Eric Cantor And A Defeat Of Biblical Proportions
After his unexpected defeat in the Republican primary, House Majority Leader Eric Cantor opened a press conference by saying, "In the Jewish faith, you know, I grew up, went to Hebrew school, read a lot in the Old Testament, and you learn a lot about individual setbacks."
This is not mere piety, and the King James Version of the Bible, made up of the Old Testament and the New, is a terrific book. The heroes of these stories do not lead the race wire to wire. Those who are elevated are tested and taught by disaster.
To the reader of Genesis the pattern is inescapable. Joseph, Jacob's favorite son, who knew the secret of interpreting dreams 2 millennia before Sigmund Freud, is sold into slavery and ends up in Egypt. His brothers bloody the boy's coat of many colors and bring it home to break their old father's heart — Jacob, who had wrestled an angel to a standstill and was rewarded with a new and blessed name (Israel) and penalized with a wound (an injured leg).
Joseph becomes his Egyptian master's favorite, but then is falsely accused of sexual harassment and goes to prison, where he makes his reputation as an interpreter of dreams. When he translates the dreams that trouble Pharaoh and gives the monarch wise counsel, he becomes viceroy of all the land.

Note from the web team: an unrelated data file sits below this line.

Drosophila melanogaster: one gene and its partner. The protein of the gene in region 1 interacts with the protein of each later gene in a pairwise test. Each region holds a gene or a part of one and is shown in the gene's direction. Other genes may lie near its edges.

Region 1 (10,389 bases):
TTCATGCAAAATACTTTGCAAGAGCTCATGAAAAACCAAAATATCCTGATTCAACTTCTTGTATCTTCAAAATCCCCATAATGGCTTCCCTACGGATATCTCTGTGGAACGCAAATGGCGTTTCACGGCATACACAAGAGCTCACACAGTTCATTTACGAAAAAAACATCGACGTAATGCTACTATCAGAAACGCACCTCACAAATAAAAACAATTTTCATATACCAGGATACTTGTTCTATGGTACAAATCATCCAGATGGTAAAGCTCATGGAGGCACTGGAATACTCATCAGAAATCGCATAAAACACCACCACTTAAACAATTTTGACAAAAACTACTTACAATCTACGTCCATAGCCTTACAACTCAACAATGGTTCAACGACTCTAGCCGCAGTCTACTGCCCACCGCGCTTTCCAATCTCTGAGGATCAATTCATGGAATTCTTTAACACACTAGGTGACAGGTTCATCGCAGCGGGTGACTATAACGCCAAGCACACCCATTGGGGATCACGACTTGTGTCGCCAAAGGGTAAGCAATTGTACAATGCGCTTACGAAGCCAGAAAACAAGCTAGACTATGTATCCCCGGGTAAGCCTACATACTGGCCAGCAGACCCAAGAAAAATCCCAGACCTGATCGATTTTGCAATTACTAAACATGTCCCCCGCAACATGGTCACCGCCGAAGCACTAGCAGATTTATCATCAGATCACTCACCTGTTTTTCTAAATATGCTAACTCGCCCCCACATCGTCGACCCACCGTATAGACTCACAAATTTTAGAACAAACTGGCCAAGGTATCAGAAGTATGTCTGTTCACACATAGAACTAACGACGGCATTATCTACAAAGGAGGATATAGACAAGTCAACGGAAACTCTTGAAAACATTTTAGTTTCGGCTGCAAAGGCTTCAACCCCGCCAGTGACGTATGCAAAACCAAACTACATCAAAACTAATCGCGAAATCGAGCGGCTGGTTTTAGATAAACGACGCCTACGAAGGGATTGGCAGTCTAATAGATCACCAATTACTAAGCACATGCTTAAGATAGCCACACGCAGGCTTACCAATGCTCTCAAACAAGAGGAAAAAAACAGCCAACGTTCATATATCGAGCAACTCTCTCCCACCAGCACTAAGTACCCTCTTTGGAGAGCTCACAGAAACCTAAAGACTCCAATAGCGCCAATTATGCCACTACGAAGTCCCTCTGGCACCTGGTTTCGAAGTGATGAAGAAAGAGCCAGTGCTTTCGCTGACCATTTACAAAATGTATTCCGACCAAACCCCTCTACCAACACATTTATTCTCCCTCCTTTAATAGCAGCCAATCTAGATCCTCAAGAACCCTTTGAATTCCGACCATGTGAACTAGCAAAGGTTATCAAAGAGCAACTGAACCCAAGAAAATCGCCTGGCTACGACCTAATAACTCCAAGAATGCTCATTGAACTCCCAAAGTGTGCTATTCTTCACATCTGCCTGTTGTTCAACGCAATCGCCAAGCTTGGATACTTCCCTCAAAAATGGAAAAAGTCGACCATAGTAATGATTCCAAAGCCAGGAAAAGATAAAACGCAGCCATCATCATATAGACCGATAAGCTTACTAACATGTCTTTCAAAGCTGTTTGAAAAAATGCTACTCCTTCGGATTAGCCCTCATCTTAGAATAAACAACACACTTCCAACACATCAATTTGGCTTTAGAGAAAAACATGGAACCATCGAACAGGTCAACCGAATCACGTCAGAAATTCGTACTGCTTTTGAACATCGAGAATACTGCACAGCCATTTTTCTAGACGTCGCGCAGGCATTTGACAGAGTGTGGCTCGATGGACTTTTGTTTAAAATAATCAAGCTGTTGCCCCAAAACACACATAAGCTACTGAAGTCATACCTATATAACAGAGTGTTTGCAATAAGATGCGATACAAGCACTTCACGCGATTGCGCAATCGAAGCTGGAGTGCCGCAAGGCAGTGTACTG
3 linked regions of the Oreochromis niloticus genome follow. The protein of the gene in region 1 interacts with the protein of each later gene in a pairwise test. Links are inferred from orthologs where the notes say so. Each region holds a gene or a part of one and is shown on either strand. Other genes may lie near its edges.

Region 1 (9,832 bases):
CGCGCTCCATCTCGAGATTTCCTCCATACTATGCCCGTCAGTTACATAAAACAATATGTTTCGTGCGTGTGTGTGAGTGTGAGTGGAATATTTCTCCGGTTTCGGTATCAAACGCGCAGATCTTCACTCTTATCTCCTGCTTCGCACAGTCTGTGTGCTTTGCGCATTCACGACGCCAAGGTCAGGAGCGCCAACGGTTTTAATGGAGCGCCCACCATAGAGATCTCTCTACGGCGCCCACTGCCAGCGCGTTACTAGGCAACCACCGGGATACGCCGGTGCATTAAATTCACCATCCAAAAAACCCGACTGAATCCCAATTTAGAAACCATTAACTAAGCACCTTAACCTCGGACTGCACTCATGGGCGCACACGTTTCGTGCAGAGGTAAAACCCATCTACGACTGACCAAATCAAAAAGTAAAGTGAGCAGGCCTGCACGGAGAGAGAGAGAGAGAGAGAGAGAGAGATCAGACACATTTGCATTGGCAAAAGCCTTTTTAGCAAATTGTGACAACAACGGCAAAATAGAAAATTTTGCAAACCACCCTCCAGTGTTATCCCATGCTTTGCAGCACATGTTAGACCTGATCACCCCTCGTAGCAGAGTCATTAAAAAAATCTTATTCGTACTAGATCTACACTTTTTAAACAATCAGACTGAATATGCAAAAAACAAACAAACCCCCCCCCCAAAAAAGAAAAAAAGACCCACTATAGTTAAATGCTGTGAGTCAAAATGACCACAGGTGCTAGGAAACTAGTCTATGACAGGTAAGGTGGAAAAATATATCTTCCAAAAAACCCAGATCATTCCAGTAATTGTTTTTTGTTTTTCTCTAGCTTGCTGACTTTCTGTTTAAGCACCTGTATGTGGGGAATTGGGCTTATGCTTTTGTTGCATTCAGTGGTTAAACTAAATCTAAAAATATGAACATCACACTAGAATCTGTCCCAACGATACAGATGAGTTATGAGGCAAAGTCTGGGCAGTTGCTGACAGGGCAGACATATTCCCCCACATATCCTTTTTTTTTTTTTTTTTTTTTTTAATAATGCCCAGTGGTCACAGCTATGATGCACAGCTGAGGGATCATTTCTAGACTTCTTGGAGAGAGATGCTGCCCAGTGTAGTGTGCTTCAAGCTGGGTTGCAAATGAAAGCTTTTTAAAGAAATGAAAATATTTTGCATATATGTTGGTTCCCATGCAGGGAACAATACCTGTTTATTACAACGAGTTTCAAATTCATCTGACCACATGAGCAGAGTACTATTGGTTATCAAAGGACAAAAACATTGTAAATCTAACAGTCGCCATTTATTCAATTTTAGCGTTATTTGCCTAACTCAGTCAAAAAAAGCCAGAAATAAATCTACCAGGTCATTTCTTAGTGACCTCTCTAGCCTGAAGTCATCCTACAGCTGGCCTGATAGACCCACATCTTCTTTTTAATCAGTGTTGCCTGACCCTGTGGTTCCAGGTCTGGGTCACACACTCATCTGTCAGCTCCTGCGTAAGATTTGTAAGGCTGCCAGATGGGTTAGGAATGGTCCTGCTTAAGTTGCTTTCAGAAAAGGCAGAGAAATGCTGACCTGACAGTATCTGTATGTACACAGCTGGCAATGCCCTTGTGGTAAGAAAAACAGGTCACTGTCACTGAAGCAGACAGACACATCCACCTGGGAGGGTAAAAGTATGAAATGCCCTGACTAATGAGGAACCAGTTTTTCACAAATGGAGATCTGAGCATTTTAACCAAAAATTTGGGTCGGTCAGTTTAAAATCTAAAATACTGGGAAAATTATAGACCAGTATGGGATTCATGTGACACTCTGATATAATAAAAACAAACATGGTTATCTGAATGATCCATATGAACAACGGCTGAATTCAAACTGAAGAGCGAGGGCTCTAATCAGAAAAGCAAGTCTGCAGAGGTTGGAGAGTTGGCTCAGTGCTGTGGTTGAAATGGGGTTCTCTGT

This story is epic poetry of the highest order — written with strict economy and bold directness. Here's what Jacob says when he learns of his son's ascendancy: "It is enough; Joseph my son is yet alive; I will go and see him before I die." The eloquence is in the simplicity.
Cantor, the man who was a step away from high glory, may well take some pensive consolation from the story of Joseph — or from "Election Day, November 1884," Walt Whitman's Bible-quoting poem in which the "the still, small voice" of the divine rests in "America's choosing day." The determination of that "peaceful choice" is more powerful "than all Rome's wars of old."
David Lehman's New and Selected Poems came out in November 2013 from Scribner. Copyright 2014 NPR. To see more, visit http://www.npr.org/.